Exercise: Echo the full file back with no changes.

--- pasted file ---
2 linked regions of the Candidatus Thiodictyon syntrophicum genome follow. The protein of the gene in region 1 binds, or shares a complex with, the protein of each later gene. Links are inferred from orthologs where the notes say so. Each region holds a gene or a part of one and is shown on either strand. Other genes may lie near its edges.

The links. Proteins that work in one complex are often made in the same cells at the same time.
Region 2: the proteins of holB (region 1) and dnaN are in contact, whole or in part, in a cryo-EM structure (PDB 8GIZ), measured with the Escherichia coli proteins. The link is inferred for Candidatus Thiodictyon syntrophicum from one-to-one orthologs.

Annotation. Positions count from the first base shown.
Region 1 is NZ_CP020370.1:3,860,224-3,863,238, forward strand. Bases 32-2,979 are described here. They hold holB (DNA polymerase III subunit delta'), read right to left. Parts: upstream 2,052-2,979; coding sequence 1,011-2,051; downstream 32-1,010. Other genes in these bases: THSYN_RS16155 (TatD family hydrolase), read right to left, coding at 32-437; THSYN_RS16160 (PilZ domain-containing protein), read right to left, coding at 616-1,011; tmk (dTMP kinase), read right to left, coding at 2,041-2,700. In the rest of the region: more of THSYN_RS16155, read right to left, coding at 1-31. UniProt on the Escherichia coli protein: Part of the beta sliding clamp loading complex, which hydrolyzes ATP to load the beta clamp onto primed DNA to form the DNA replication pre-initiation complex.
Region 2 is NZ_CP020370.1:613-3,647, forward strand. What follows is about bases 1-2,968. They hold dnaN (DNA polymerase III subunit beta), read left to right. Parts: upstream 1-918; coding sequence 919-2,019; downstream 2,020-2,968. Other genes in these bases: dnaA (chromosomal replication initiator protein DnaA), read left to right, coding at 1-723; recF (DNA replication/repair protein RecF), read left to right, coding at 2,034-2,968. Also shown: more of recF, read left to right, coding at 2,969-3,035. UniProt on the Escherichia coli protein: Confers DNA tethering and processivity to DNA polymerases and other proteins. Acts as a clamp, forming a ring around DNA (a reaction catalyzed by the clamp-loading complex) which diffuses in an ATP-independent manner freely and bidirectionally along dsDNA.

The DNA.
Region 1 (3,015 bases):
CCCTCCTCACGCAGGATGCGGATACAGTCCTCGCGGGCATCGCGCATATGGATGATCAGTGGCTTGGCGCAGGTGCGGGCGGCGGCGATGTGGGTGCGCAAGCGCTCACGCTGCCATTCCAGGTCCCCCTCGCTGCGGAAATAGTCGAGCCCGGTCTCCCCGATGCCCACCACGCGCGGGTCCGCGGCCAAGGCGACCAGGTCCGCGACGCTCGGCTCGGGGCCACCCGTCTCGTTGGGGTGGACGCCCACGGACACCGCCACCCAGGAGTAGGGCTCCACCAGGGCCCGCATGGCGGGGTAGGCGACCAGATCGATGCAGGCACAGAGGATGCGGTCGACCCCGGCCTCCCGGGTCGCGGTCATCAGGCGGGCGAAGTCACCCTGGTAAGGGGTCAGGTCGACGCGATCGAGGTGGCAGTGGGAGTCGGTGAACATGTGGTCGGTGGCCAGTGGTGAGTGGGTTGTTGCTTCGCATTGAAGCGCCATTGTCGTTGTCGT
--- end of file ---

2 linked regions of the Candidatus Thiodictyon syntrophicum genome follow. The protein of the gene in region 1 binds, or shares a complex with, the protein of each later gene. Links are inferred from orthologs where the notes say so. Each region holds a gene or a part of one and is shown on either strand. Other genes may lie near its edges.

The links. Proteins that work in one complex are often made in the same cells at the same time.
Region 2: the proteins of holB (region 1) and dnaN are in contact, whole or in part, in a cryo-EM structure (PDB 8GIZ), measured with the Escherichia coli proteins. The link is inferred for Candidatus Thiodictyon syntrophicum from one-to-one orthologs.

Annotation. Positions count from the first base shown.
Region 1 is NZ_CP020370.1:3,860,224-3,863,238, forward strand. Bases 32-2,979 are described here. They hold holB (DNA polymerase III subunit delta'), read right to left. Parts: upstream 2,052-2,979; coding sequence 1,011-2,051; downstream 32-1,010. Other genes in these bases: THSYN_RS16155 (TatD family hydrolase), read right to left, coding at 32-437; THSYN_RS16160 (PilZ domain-containing protein), read right to left, coding at 616-1,011; tmk (dTMP kinase), read right to left, coding at 2,041-2,700. In the rest of the region: more of THSYN_RS16155, read right to left, coding at 1-31. UniProt on the Escherichia coli protein: Part of the beta sliding clamp loading complex, which hydrolyzes ATP to load the beta clamp onto primed DNA to form the DNA replication pre-initiation complex.
Region 2 is NZ_CP020370.1:613-3,647, forward strand. What follows is about bases 1-2,968. They hold dnaN (DNA polymerase III subunit beta), read left to right. Parts: upstream 1-918; coding sequence 919-2,019; downstream 2,020-2,968. Other genes in these bases: dnaA (chromosomal replication initiator protein DnaA), read left to right, coding at 1-723; recF (DNA replication/repair protein RecF), read left to right, coding at 2,034-2,968. Also shown: more of recF, read left to right, coding at 2,969-3,035. UniProt on the Escherichia coli protein: Confers DNA tethering and processivity to DNA polymerases and other proteins. Acts as a clamp, forming a ring around DNA (a reaction catalyzed by the clamp-loading complex) which diffuses in an ATP-independent manner freely and bidirectionally along dsDNA.

The DNA.
Region 1 (3,015 bases):
CCCTCCTCACGCAGGATGCGGATACAGTCCTCGCGGGCATCGCGCATATGGATGATCAGTGGCTTGGCGCAGGTGCGGGCGGCGGCGATGTGGGTGCGCAAGCGCTCACGCTGCCATTCCAGGTCCCCCTCGCTGCGGAAATAGTCGAGCCCGGTCTCCCCGATGCCCACCACGCGCGGGTCCGCGGCCAAGGCGACCAGGTCCGCGACGCTCGGCTCGGGGCCACCCGTCTCGTTGGGGTGGACGCCCACGGACACCGCCACCCAGGAGTAGGGCTCCACCAGGGCCCGCATGGCGGGGTAGGCGACCAGATCGATGCAGGCACAGAGGATGCGGTCGACCCCGGCCTCCCGGGTCGCGGTCATCAGGCGGGCGAAGTCACCCTGGTAAGGGGTCAGGTCGACGCGATCGAGGTGGCAGTGGGAGTCGGTGAACATGTGGTCGGTGGCCAGTGGTGAGTGGGTTGTTGCTTCGCATTGAAGCGCCATTGTCGTTGTCGT